Scammers were recently able to put two fraudulent crypto scam apps onto Apple and Google app stores, bypassing defences in both their platforms. Also known as pig butchering scams, this type of fraud has been happening for a number of years. It involves the use of fake websites, malicious and false advertising and social engineering and, with fraudulent apps, including these crypto scam apps, scammers can gain a victim’s trust easier and receive a bigger pay out in return.
CryptoRom is a malware campaign which combines crypto scams with a method of catfishing. In recent years, CryptoRom scammers have hugely improved their techniques and are now able to leverage new features on mobile devices, partly the reason why they managed to place scam apps onto Apple and Google stores in this instance.
But, with so many processes in place, how exactly were these crypto scam apps able to find their way onto these highly protected stores? Let’s take a look at the CryptoRom scam and the intricacies of these crypto scam apps.
What Were The Crypto Scam Apps?
The CryptoRom scam apps that were able to be placed onto the Google and Apple app stores were called Ace Pro and MBM_BitScan. Although these crypto scam apps are fraudulent, the real question is how they managed to appear on the App stores in the first place, which are usually protected and governed by very strict security protocols. The crypto scam apps are immune to Apple’s Lockdown mode, which was designed to protect users from sophisticated engineering that is typically used in pig butchering scams.
It is notoriously difficult to get malware past the security review processes used by both Apple and Google, which is why the appearance of these crypto scam apps on the app store is a concern. Now that scammers know it can be done, this brings the potential that other scammers will try to infiltrate the app stores, as has happened in the past.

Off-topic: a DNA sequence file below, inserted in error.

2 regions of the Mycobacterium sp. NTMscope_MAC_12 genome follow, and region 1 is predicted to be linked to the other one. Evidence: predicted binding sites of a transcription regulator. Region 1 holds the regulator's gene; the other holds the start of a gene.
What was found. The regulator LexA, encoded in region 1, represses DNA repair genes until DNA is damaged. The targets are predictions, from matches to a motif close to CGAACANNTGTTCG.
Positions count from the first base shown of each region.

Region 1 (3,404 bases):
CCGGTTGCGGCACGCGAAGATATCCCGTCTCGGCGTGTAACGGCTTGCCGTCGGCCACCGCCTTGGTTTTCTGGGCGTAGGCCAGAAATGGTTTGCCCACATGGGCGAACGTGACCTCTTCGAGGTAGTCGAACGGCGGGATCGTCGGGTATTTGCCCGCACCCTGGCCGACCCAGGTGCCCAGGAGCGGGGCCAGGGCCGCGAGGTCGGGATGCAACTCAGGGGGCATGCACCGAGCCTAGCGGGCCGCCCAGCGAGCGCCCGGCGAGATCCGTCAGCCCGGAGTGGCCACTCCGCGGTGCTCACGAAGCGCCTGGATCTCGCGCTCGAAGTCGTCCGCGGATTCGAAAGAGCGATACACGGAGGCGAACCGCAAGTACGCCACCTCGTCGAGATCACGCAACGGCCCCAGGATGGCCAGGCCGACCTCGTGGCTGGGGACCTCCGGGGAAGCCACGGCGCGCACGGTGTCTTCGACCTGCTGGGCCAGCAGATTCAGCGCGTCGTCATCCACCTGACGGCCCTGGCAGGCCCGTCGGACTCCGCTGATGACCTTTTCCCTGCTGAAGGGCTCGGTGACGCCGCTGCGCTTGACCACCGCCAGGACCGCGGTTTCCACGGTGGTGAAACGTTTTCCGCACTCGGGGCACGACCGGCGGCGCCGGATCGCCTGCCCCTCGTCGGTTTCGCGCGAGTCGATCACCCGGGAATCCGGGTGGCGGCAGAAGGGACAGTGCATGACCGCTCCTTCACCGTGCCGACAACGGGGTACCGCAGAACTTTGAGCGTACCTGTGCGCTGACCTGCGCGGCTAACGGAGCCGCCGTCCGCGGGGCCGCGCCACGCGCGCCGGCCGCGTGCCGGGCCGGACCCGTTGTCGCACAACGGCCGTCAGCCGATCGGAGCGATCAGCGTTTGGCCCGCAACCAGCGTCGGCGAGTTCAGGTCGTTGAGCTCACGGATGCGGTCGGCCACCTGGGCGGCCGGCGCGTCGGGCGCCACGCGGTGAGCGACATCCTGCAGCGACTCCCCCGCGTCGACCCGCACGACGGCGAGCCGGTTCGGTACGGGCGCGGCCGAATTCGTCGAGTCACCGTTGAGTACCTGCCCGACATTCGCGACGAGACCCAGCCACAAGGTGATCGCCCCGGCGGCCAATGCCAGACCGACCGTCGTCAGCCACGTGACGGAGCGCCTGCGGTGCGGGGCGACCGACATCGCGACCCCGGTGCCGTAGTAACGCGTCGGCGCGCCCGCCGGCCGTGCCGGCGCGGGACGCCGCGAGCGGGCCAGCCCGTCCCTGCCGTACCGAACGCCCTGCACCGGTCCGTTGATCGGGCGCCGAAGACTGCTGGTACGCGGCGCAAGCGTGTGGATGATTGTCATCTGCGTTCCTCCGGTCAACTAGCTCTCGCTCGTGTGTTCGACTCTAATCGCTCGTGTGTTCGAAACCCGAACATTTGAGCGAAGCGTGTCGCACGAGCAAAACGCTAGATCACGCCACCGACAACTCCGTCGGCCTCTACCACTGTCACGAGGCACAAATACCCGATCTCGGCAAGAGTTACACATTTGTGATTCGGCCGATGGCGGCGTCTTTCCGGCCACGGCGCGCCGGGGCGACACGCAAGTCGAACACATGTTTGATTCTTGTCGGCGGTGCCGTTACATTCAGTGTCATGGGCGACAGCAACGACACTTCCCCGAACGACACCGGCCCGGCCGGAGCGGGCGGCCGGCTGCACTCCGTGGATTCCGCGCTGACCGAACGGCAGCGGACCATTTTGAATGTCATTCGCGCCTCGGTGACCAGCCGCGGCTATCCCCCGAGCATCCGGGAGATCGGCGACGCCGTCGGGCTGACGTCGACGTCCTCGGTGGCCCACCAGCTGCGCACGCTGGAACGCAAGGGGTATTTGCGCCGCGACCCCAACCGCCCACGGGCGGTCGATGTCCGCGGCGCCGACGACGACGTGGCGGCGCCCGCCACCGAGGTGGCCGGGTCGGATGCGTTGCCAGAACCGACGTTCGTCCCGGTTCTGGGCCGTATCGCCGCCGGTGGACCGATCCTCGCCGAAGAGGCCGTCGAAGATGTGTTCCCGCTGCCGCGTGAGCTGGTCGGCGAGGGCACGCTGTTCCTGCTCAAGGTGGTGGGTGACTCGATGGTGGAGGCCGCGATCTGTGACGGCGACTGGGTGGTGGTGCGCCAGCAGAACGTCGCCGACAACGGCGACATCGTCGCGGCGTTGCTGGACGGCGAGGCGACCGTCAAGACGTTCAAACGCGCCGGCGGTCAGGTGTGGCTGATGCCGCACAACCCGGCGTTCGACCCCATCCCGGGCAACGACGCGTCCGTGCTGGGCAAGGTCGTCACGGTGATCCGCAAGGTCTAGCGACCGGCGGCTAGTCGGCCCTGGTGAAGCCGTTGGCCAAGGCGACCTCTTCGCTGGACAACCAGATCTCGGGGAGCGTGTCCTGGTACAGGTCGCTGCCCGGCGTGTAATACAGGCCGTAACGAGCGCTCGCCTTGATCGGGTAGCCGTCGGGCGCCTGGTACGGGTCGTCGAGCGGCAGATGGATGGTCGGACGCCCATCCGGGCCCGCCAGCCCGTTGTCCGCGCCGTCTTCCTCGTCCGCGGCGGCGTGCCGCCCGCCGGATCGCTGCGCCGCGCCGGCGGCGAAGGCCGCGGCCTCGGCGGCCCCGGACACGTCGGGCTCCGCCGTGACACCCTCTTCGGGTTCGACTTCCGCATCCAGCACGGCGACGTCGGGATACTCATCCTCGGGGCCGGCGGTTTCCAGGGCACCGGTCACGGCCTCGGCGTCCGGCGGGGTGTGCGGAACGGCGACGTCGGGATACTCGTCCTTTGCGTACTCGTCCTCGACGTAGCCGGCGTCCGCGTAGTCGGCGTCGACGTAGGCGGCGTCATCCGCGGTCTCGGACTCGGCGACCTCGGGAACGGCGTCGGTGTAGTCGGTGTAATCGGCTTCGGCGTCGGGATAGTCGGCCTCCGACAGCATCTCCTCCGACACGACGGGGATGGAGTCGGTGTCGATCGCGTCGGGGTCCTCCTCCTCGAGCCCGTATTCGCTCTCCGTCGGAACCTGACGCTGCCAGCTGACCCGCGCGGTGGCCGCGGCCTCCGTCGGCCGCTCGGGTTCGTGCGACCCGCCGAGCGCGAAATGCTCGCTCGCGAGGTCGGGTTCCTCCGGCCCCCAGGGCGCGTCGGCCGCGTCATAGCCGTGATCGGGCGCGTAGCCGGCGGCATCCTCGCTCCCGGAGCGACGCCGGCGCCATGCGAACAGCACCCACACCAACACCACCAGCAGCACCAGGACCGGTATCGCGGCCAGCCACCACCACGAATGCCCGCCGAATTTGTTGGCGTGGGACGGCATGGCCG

These crypto scam apps tend to use cryptocurrency as one of the main clauses as, unlike fiat currency, cryptocurrency payments can be irreversible and hard to trace, meaning that in most cases, victims won’t be able to get their money back on their own. This is where our team can help. We use specialist tracing services to identify the final wallet destination of your cryptocurrency and then do the work to recover the lost funds.
How Did The Crypto Scam Apps Work?
With the Ace Pro crypto scam app, scammers created and maintained a Facebook account of a woman who was supposedly living in London. The malicious crypto scam app, which was disguised as a QR code scanner, directed users to a remote site when it was originally uploaded to the App Store. Then, both Ace Pro and MBM_BitScan were connected to the same command and control which was designed to deliberately impersonate a legitimate cryptocurrency firm in Japan.
Victims of both scams were approached through applications, including Facebook and Tinder, and they were then asked to move the conversation over to WhatsApp after initial contact – a common sign of a CryptoRom scam. They were then lured into downloading the crypto scam apps. The highly intricate profiles and backstories the scammers create only add to the legitimacy of the scams, especially when paired with the fact that these crypto scam apps were added to the official app stores.
What Are Pig Butchering Scams?